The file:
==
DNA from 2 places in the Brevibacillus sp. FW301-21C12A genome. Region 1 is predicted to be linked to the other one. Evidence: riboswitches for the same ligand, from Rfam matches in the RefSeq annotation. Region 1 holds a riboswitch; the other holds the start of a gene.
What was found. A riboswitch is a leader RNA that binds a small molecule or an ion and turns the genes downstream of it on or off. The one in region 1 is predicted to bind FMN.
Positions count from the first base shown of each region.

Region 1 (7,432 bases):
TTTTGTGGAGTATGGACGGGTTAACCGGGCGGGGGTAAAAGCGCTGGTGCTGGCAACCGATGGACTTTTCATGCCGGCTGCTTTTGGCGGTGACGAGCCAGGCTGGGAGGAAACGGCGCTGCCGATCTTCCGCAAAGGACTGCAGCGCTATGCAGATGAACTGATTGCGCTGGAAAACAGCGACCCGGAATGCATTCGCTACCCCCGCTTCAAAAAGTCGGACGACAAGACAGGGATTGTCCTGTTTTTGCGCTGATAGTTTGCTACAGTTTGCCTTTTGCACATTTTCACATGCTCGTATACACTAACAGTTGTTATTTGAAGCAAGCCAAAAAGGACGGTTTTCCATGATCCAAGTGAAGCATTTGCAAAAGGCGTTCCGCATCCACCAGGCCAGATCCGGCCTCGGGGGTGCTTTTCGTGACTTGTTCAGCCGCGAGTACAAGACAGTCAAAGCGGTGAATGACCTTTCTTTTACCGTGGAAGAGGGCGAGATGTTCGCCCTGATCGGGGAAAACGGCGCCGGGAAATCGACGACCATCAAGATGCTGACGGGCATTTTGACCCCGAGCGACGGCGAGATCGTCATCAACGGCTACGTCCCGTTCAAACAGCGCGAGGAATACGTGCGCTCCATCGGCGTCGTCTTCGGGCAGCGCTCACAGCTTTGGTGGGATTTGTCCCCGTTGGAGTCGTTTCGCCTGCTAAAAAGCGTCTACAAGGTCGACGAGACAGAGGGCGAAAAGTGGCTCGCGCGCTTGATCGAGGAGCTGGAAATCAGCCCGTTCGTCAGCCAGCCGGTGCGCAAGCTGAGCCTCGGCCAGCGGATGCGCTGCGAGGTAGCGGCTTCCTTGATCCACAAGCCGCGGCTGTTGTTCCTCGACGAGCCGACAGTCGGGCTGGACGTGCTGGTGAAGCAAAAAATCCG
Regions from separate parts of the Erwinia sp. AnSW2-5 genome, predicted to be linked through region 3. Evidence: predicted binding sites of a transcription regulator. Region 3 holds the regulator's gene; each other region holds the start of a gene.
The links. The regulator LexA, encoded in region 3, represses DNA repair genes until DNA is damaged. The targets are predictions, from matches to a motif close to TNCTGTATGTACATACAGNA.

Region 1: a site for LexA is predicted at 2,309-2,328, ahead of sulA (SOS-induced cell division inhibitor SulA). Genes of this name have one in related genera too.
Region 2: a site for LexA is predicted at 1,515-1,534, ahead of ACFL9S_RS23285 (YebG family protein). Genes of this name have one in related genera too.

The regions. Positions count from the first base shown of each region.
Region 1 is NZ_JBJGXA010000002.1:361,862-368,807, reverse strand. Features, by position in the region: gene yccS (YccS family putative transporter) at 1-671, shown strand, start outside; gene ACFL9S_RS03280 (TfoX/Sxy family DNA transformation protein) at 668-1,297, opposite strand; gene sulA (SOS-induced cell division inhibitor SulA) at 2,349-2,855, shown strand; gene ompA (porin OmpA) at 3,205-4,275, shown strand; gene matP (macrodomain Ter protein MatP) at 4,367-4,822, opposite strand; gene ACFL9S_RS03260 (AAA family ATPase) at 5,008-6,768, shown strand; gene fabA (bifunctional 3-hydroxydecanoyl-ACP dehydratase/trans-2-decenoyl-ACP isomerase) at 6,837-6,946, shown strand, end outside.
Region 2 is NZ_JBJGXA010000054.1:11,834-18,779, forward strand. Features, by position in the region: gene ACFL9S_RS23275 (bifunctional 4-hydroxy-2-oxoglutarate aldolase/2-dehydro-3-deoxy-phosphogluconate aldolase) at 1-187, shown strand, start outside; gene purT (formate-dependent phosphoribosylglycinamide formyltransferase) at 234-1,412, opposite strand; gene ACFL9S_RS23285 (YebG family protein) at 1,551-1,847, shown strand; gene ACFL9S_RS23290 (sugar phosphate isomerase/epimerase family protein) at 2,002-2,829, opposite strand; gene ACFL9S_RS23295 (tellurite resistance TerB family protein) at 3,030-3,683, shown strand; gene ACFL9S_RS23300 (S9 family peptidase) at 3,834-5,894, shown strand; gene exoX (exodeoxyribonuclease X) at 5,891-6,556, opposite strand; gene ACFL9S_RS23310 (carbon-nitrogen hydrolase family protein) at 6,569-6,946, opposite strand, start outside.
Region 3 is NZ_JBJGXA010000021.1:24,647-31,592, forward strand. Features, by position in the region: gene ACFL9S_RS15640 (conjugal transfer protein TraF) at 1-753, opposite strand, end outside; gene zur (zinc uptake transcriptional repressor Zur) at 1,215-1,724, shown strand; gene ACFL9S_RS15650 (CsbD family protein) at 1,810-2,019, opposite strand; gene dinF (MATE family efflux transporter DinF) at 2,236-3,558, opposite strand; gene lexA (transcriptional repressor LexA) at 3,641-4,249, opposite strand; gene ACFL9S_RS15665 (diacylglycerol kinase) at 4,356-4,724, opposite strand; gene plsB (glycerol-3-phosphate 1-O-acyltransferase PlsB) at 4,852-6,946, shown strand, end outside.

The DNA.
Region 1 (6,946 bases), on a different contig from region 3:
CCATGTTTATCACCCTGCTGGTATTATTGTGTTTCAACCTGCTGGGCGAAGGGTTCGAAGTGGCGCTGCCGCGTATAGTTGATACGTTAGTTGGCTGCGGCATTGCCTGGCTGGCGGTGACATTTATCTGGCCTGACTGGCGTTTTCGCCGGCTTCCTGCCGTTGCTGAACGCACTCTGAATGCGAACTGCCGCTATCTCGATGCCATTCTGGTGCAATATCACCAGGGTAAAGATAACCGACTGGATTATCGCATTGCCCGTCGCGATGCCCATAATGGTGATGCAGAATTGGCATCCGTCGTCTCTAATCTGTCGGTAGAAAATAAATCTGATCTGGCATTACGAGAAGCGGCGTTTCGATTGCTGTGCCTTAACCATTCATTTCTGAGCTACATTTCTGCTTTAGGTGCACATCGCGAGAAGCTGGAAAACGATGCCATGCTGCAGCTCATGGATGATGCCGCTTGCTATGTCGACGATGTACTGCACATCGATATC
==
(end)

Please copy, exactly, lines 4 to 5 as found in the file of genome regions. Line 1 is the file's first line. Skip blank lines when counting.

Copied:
Region 1 (7,432 bases):
TTTTGTGGAGTATGGACGGGTTAACCGGGCGGGGGTAAAAGCGCTGGTGCTGGCAACCGATGGACTTTTCATGCCGGCTGCTTTTGGCGGTGACGAGCCAGGCTGGGAGGAAACGGCGCTGCCGATCTTCCGCAAAGGACTGCAGCGCTATGCAGATGAACTGATTGCGCTGGAAAACAGCGACCCGGAATGCATTCGCTACCCCCGCTTCAAAAAGTCGGACGACAAGACAGGGATTGTCCTGTTTTTGCGCTGATAGTTTGCTACAGTTTGCCTTTTGCACATTTTCACATGCTCGTATACACTAACAGTTGTTATTTGAAGCAAGCCAAAAAGGACGGTTTTCCATGATCCAAGTGAAGCATTTGCAAAAGGCGTTCCGCATCCACCAGGCCAGATCCGGCCTCGGGGGTGCTTTTCGTGACTTGTTCAGCCGCGAGTACAAGACAGTCAAAGCGGTGAATGACCTTTCTTTTACCGTGGAAGAGGGCGAGATGTTCGCCCTGATCGGGGAAAACGGCGCCGGGAAATCGACGACCATCAAGATGCTGACGGGCATTTTGACCCCGAGCGACGGCGAGATCGTCATCAACGGCTACGTCCCGTTCAAACAGCGCGAGGAATACGTGCGCTCCATCGGCGTCGTCTTCGGGCAGCGCTCACAGCTTTGGTGGGATTTGTCCCCGTTGGAGTCGTTTCGCCTGCTAAAAAGCGTCTACAAGGTCGACGAGACAGAGGGCGAAAAGTGGCTCGCGCGCTTGATCGAGGAGCTGGAAATCAGCCCGTTCGTCAGCCAGCCGGTGCGCAAGCTGAGCCTCGGCCAGCGGATGCGCTGCGAGGTAGCGGCTTCCTTGATCCACAAGCCGCGGCTGTTGTTCCTCGACGAGCCGACAGTCGGGCTGGACGTGCTGGTGAAGCAAAAAATCCG